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How Have Ukrainian Drones Beaten Russian Jammers — And Will It Last?

The commercial drones which make up the bulk of Ukraine’s force operate on known radio frequencies, making them highly vulnerable to jamming. A report by UK think tank RUSI suggested that Russian electronic warfare took out 90% of Ukraine’s drones in the early stages of the war. Now, however, things seem to have changed, and Russia’s ability to jam drones has been neutralized by smart, currently mysterious, technology — but this may be a temporary victory.

Jamming Steps Up

Jamming was always going to be a problem using cheap quadcopters in war. Consumer drone controllers operate on known, legally-controlled frequency bands. All a jammer needs to do is to transmit enough radio noise on the same frequency as the drone controller, and the drone’s control signal disappears in a blizzard of static and it stops responding. And as the war progressed, Russia brought up increasingly powerful and sophisticated jammers to target the drones which were directing artillery fire on to their positions and dropping grenades into their trenches.

One drone operator told the Guardian that late last year drones could fly 6 km (3.7 miles) beyond the frontline, but in Bakhmut more recently they flew “1 km maximum, sometimes it was not possible to cross the border.”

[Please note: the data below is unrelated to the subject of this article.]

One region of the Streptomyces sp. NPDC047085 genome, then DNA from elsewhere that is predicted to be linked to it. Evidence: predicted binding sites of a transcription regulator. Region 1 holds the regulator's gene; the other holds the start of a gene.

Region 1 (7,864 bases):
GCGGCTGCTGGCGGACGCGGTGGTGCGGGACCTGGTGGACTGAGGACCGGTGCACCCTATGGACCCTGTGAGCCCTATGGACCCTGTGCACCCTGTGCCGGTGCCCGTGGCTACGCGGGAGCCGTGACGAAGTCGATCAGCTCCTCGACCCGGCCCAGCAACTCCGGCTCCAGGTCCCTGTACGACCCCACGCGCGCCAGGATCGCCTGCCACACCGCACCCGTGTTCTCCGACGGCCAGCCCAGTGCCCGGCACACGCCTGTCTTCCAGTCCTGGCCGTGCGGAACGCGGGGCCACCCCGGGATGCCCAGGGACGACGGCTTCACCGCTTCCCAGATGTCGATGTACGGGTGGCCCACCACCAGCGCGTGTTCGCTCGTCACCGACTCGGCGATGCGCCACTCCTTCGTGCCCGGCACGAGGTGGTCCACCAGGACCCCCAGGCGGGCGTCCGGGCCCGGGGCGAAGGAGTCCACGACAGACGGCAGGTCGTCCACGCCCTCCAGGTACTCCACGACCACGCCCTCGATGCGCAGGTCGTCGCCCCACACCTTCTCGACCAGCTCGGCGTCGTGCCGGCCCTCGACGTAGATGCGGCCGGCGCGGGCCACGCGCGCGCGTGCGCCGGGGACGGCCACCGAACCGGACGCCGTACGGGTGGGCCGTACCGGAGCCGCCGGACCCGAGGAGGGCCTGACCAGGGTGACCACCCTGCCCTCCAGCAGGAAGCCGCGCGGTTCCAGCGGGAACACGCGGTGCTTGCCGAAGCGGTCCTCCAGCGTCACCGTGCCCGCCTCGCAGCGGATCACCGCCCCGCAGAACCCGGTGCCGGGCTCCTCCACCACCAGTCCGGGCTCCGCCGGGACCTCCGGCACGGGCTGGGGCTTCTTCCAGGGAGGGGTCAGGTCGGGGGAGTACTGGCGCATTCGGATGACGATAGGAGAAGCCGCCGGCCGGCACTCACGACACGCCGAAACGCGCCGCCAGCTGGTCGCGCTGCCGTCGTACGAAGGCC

I have heard the same story from other drone operators, and this steady shrinking of operations was echoed in the media with one Ukrainian Colonel complaining in a newspaper interview in March that quadcopters used by the infantry lasted “half a day,” compared to those used by the artillery which can hang further back from the front line and have a lifetime of a month.

A RUSI report in May suggested that Ukraine was losing 10,000 drones a month, mainly to jamming. Ukraine appears able to sustain this level of drone losses, but perhaps more serious is the effect on operations. When the drones cannot fly, directing artillery becomes vastly more difficult.

Reports from both sides show they are pushing more jammers into the field to counter the drone threat, and these seem to have had an effect. Russian jamming even seems to have affected U.S.-supplied JDAM bombs and Excalibur guided artillery rounds.

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However, in the last few weeks things seem to have been changing. We have seen a marked uptick of new drone videos during the counteroffensive, showing small drones directing artillery fire and bombing Russian trenches and vehicles, while small FPV kamikazes appear to be taking out significant numbers of Russian tanks. This is surprising because the counter-offensive means Ukrainian drones have to push ever further into Russian-controlled to carry out their missions.

Inside Information

The answer is at least hinted in a subtitled video posted by Mykola Volokhov, known by the call sign Abdula, commander of the Terra drone unit, which has posted many videos of combat operations. In the video Volokhov mainly talks about the different types of drone bombs that his unit has used – one derived from a U.S.-supplied 40mm grenade comes out as favorite – and the 3D-printed drop mechanisms and means of attachment to drones. He also mentions his units experiments with using FPV drones as dive bombers, a technique which has only recently emerged.